We’ve seen it before. Beirut. Sarajevo. Berlin. Berlitz. Brussels. Segovia. On St. Bartholomew’s Day. In the Cultural Revolution. Madness creeps in, and soon is epidemic.

We wish worship services could proceed without interruption, without insult, with joy and encouragement of good deeds. We wish religionists would demonstrate the love they claim to seek, and that others would show it to them.

Some people are too busy nailing delinquents to crosses to stop and do the right thing. Can we at least lock up their hammers?

I wish Myers would apologize for unnecessary offense he may have made. He won’t. I wish the crazies calling for his scalp would apologize for the unnecessary offenses they may have made by insisting others grant their faith privileges it should not have, and especially for the unnecessary offenses from the threats by their fellow travelers. They won’t. ‘We were insulted. Death threats should be expected. If I didn’t personally make the threat, I’m not responsible.’ No one is a keeper of anyone’s brother. Claims of not being part of the mob are offered as reasons for why nothing was done to stop the mob.

If I had an answer for how to stop stupid bellicosity, I’d be on my way to Moscow and Tbilisi right now. Any suggestions out there?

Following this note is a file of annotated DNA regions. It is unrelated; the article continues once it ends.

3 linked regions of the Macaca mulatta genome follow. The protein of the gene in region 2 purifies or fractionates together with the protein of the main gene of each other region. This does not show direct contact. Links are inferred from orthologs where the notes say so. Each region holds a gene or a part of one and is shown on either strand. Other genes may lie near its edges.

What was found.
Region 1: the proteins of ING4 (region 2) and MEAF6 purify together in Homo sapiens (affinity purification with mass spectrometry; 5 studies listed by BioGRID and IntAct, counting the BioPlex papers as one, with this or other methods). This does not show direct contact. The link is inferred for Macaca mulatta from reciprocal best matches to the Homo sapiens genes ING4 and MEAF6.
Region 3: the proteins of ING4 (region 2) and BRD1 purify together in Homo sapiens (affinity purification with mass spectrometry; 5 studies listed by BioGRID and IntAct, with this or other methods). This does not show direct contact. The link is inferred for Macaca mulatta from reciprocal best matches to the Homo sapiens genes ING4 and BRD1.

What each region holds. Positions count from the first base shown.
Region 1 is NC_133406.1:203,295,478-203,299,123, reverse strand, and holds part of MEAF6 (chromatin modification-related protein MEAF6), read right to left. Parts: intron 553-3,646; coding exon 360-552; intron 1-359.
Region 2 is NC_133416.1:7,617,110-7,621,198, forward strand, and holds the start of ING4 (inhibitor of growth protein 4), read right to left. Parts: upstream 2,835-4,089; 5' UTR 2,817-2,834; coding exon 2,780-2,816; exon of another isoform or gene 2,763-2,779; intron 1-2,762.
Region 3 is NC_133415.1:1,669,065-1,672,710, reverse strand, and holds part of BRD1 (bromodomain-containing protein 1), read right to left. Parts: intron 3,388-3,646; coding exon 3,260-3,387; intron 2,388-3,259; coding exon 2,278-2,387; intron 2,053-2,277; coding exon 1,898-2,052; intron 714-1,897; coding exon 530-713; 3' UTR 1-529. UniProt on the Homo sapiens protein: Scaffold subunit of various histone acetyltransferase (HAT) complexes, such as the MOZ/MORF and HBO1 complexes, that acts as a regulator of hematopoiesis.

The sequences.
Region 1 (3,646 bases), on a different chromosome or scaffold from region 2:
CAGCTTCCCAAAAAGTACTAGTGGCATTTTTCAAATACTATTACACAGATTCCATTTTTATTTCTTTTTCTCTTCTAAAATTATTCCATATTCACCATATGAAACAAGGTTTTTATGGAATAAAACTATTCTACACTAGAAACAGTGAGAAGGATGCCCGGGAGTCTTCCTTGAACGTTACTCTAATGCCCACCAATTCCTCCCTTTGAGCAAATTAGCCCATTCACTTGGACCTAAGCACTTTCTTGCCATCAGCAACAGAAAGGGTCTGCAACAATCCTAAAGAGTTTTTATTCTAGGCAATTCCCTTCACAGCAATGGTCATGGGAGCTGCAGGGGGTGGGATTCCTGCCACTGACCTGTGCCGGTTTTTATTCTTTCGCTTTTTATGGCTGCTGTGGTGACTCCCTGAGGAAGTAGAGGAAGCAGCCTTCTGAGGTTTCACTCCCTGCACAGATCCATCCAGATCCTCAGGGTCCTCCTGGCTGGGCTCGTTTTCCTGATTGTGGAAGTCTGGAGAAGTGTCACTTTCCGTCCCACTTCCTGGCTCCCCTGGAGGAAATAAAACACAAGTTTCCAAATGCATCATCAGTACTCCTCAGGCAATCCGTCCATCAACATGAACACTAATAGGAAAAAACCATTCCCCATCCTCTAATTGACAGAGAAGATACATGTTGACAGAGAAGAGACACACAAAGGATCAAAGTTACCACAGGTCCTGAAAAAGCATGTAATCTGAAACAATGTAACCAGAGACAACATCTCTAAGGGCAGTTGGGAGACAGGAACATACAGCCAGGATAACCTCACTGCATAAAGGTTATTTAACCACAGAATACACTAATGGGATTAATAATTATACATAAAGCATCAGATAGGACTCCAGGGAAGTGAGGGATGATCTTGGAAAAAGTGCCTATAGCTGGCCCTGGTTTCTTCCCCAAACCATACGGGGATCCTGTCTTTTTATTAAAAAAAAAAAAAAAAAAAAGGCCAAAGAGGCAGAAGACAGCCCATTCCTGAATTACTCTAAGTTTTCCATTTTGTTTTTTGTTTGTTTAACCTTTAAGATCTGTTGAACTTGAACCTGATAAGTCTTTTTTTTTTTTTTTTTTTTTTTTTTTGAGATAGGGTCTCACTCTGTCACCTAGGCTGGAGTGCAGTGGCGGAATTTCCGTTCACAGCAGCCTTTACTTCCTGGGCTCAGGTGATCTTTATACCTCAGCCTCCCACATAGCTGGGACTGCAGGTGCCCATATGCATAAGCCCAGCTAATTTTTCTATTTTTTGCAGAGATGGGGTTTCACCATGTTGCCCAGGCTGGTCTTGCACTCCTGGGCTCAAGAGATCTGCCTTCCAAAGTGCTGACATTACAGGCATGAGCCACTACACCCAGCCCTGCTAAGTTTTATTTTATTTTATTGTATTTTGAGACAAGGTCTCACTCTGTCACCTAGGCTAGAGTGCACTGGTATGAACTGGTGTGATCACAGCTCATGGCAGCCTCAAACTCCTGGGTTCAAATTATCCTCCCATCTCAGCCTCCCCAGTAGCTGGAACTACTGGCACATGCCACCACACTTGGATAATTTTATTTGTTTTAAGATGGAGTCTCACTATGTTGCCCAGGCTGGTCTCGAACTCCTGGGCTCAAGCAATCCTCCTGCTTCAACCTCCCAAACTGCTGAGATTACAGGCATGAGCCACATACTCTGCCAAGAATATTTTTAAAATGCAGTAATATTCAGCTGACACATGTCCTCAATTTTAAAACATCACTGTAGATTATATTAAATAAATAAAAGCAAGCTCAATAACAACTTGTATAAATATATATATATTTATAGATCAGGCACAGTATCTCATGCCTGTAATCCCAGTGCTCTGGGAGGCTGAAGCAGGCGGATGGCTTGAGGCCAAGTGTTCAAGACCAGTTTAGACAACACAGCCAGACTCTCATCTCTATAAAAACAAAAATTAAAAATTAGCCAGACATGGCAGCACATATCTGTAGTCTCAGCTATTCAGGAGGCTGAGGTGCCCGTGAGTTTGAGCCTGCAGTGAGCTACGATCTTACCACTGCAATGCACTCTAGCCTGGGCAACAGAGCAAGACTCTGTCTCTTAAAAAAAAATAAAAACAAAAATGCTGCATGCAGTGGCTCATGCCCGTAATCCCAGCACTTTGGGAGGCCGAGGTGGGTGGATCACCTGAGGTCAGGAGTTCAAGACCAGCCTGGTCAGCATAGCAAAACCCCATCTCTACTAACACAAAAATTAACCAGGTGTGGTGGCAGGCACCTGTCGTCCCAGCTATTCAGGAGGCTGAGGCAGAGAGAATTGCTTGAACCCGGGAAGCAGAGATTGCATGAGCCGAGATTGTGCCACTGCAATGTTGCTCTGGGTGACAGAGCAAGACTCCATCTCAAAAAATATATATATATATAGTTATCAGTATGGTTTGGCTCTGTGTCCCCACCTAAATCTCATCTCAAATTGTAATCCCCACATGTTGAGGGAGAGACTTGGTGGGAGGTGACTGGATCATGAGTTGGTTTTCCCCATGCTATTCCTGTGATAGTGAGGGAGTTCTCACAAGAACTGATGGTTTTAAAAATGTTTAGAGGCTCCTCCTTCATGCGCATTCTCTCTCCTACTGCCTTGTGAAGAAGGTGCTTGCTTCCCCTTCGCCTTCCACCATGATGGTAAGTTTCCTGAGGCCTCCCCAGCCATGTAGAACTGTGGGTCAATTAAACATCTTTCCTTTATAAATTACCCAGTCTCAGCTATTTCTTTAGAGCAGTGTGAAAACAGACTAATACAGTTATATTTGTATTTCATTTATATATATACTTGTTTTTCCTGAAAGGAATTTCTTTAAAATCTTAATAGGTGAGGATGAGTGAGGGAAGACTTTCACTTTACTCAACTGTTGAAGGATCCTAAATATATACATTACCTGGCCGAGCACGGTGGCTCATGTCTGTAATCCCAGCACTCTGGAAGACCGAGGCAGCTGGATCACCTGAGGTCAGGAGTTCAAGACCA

_ _.

Update: Father Joe responded: “Urging people to steal hosts and to desecrate them is the sort of thing once reserved to crazy people and dabblers in the occult. It can escalate into all sorts of other crimes.”

Coming from anyone else other than a priest, that could easily be construed as a threat. Unfortunately, Father Joe gives us little ground to argue it should not be so considered in this case.

Suddenly Christian offers a cool, pleasant rebuttal and diversion from the whole affair; seriously, go read it.

Spectacular waterfall discovered in Peru – adventurers off to document it

August 16, 2008

Gocta was unknown until a few years ago — to the outside world. Local Peruvians knew about it, but said little. Gocta turned out to be the third highest waterfall in the world